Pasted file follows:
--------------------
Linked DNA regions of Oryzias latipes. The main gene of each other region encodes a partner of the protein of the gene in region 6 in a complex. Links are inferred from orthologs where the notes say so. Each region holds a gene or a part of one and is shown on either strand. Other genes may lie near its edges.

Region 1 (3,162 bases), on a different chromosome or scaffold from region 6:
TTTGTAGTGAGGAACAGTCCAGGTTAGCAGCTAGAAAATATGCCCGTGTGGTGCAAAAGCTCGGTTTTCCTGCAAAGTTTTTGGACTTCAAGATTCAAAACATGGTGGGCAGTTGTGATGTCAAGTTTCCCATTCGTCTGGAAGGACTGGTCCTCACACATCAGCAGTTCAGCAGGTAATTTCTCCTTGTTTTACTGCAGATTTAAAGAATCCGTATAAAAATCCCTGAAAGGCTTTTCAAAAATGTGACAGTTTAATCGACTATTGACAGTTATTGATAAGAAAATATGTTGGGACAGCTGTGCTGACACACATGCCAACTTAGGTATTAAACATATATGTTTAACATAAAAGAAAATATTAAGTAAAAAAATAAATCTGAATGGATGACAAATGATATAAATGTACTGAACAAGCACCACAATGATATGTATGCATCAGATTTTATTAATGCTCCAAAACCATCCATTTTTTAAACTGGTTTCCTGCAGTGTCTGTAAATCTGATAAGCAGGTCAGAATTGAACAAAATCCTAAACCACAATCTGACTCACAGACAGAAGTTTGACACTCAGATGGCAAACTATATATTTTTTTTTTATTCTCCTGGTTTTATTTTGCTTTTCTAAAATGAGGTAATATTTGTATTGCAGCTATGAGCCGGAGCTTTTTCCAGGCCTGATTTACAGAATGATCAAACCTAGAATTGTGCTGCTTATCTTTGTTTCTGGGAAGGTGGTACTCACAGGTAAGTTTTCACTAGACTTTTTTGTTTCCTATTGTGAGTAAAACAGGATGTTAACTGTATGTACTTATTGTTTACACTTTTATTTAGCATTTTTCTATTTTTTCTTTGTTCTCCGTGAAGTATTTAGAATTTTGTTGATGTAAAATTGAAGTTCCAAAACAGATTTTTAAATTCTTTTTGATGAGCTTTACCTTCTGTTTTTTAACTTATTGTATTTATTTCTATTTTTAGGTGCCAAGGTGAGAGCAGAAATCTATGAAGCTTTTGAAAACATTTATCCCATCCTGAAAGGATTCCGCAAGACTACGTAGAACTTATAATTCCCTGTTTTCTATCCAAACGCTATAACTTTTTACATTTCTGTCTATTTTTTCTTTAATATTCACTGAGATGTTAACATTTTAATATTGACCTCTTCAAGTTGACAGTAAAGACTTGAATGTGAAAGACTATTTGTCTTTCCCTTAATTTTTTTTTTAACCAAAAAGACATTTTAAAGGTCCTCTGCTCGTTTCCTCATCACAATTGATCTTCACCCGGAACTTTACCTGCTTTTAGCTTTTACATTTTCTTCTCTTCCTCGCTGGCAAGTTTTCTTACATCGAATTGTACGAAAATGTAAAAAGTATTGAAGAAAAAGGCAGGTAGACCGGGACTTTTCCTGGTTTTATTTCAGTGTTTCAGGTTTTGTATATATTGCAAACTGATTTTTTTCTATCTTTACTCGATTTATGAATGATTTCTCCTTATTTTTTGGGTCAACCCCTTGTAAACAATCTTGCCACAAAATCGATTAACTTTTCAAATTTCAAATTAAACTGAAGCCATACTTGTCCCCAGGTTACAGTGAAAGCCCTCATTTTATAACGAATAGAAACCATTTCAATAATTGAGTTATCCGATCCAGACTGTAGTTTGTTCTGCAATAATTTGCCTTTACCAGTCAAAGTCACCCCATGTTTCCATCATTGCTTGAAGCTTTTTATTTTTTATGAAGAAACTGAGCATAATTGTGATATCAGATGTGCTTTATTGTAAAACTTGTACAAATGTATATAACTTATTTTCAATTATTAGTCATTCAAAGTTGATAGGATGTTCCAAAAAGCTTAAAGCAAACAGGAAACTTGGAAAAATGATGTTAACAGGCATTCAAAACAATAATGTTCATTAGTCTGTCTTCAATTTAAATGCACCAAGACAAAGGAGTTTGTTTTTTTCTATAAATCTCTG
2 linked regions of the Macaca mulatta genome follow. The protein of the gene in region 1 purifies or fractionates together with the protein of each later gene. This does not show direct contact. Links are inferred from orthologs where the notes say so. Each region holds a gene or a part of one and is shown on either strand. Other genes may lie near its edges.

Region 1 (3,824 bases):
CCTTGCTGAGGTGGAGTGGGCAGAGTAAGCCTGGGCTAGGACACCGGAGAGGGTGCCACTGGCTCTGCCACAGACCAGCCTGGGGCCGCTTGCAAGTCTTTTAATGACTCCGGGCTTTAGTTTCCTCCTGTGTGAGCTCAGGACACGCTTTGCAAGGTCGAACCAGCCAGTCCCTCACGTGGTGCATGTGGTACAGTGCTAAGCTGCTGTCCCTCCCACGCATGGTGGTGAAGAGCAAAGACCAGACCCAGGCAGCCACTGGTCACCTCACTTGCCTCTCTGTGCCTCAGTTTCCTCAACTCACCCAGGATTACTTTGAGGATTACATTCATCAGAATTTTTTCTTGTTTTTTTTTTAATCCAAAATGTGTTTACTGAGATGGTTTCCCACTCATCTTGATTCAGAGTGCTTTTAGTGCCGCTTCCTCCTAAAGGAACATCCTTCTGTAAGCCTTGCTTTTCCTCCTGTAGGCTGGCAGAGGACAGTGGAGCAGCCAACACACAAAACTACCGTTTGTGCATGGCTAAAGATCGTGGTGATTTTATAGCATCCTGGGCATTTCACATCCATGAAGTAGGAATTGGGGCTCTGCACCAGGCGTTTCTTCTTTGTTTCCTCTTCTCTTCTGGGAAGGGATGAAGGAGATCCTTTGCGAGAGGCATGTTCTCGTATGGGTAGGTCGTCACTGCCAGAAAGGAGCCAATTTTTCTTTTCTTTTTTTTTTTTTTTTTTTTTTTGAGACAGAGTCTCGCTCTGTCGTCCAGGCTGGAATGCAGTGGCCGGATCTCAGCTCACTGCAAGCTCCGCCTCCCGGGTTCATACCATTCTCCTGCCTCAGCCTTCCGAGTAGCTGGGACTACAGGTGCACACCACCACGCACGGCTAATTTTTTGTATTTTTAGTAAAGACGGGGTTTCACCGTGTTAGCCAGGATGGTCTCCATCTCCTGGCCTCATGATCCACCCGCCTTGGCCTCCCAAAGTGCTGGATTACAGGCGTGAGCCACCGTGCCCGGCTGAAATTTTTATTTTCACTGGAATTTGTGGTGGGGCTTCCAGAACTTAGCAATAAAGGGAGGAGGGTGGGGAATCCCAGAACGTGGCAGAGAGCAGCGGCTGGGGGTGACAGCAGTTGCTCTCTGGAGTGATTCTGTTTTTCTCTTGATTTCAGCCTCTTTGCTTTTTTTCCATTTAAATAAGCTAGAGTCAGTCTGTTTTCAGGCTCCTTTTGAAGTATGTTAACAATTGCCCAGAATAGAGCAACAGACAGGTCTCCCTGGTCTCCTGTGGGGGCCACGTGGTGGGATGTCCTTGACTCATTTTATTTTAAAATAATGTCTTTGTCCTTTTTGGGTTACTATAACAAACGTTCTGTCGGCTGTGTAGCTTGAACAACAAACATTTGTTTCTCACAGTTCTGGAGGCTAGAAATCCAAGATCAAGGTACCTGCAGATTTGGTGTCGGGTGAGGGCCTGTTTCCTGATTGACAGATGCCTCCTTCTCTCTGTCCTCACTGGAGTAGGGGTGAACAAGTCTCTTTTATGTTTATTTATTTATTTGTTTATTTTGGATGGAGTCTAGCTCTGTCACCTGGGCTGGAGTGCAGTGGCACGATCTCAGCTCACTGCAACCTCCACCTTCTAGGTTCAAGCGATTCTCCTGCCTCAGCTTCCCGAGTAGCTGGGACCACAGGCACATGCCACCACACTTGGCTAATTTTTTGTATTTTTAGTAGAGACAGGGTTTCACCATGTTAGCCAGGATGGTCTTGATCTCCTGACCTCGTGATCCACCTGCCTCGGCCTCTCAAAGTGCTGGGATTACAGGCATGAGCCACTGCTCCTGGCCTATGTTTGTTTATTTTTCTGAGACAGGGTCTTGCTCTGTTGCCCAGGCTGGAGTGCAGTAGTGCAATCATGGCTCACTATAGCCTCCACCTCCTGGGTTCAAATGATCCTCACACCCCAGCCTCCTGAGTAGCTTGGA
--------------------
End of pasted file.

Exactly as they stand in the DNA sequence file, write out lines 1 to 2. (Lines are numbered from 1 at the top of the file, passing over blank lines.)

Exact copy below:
Linked DNA regions of Oryzias latipes. The main gene of each other region encodes a partner of the protein of the gene in region 6 in a complex. Links are inferred from orthologs where the notes say so. Each region holds a gene or a part of one and is shown on either strand. Other genes may lie near its edges.

Region 1 (3,162 bases), on a different chromosome or scaffold from region 6: